By Eve Sprunt, Honorary Member SPE, 2006 President of SPE
The fact that fossil fuels are such a fundamental part of our economy cannot be denied, nor can the cyclical nature of the industry, which amidst falling oil prices, entails hiccups in attracting and retaining talent within the industry.
Every time the industry was booming, talent was hired like mad and the only question would be: Can you spell oil? Then a downturn would arise and acquiring people would halt. This means there are bimodal age differences.
The industry has many employees over 55 years of age yet not so many between 40 to 55 years old. Further to that, I feel there is also a divide between single earners and the younger generation who are nowadays part of a dual career couple. Which comes with added challenges.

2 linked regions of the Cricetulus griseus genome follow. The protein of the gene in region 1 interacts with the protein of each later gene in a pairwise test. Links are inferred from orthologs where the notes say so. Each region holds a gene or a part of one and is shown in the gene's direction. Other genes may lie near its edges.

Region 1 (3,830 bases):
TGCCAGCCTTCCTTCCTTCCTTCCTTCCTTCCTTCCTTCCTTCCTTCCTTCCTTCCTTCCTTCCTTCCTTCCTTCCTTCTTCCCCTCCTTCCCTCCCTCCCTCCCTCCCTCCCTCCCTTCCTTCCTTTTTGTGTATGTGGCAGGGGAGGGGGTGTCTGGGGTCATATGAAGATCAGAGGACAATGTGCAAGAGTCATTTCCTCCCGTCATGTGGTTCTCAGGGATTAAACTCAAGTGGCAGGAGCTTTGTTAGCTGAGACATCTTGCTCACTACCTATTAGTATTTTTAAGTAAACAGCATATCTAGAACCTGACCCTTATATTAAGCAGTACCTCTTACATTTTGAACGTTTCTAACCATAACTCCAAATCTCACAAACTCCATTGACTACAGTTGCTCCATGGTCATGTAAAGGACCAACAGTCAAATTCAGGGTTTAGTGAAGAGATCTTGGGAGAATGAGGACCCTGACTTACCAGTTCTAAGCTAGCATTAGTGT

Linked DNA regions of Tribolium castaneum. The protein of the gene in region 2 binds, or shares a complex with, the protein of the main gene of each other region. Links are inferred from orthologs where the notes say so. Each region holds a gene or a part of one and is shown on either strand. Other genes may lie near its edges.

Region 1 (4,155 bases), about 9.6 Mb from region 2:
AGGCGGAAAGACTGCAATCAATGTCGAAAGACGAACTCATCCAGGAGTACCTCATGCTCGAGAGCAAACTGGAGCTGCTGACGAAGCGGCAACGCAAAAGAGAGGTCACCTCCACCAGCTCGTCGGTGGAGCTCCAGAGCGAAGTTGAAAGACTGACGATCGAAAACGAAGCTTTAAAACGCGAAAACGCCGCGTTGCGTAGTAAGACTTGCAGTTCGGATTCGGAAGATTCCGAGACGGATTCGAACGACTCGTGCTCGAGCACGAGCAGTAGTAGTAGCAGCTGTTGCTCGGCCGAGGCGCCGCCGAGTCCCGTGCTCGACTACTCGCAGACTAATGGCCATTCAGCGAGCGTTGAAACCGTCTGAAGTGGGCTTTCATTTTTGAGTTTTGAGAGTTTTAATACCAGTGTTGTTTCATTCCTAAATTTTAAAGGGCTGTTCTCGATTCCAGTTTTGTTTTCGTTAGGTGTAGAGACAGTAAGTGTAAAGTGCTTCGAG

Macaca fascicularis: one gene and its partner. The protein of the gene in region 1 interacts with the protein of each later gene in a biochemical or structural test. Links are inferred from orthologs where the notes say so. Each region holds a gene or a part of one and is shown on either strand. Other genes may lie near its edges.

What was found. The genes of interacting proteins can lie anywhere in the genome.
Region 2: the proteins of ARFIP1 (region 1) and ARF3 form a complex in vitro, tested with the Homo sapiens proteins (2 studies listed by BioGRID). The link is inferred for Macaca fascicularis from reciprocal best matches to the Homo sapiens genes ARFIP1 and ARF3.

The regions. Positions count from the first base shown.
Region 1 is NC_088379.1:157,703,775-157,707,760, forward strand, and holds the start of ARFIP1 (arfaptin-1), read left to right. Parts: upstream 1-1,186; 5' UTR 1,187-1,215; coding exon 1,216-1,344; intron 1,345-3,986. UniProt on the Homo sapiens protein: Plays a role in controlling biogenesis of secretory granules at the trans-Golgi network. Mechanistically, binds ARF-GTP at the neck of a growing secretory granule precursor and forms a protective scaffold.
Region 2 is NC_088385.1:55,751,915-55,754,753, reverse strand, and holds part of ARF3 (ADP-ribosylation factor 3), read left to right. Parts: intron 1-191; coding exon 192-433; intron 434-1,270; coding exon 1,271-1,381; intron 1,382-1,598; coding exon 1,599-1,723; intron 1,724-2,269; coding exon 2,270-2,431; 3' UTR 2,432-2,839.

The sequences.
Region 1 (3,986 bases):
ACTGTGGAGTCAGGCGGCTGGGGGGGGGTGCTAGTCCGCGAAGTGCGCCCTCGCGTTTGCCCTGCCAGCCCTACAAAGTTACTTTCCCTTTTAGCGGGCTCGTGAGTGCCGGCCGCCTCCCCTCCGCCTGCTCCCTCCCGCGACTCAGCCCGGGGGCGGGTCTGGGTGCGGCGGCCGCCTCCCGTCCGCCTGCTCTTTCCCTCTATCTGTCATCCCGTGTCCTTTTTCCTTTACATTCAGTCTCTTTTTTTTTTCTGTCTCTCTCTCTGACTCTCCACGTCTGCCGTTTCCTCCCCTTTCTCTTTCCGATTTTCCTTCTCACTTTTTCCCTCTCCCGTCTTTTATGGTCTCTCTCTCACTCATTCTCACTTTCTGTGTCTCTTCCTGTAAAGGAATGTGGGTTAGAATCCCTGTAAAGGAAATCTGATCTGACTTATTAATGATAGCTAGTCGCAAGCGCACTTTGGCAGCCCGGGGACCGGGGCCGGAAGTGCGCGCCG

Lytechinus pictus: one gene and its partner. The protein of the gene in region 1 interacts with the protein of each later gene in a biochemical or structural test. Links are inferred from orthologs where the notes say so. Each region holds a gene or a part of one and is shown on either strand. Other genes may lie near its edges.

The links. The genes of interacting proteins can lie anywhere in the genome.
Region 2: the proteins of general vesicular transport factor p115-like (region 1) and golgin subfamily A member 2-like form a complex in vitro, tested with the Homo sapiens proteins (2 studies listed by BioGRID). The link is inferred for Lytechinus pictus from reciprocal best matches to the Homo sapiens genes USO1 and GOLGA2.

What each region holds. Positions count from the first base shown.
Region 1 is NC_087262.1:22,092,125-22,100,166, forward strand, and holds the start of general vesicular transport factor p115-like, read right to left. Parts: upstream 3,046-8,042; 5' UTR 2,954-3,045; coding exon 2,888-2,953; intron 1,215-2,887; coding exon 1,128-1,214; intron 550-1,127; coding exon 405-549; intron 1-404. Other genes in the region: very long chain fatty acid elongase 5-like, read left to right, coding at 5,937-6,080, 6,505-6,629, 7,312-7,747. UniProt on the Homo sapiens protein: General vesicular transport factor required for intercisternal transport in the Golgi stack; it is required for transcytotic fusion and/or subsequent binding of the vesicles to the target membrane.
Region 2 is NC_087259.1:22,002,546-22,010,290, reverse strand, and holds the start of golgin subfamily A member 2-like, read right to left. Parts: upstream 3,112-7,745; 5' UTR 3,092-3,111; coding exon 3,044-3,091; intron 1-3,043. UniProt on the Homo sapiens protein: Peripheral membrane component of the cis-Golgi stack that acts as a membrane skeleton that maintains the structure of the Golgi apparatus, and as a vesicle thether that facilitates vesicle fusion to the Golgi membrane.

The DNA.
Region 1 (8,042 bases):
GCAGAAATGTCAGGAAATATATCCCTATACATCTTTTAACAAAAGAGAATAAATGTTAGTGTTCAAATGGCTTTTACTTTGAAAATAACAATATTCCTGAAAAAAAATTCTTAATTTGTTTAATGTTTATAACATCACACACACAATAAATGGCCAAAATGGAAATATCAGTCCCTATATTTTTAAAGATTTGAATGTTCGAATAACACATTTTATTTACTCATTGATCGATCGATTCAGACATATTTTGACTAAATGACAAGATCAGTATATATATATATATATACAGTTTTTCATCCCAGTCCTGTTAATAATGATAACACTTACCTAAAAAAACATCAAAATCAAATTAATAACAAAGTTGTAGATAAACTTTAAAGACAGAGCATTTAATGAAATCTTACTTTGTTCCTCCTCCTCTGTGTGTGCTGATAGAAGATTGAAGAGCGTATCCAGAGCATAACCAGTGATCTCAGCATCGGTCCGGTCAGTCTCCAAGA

The relatively new generation must be vocal in that which they want to achieve. Do not let prejudice dictate what career you choose or which extra curricular activities you partake in. Since the 70s we have been led to believe we are running out of fossil fuels, yet they will remain a fundamental part of our lives for a long time. Climate issues will mean we see a rise in renewables.
High and stable oil prices would enable the transition to occur faster, because there would be less of a premium for non-fossil fuels.
Interested in other career related topics within offshore Energy? Visit the Human Capital Panel during Offshore Energy Exhibition & Conference 2016.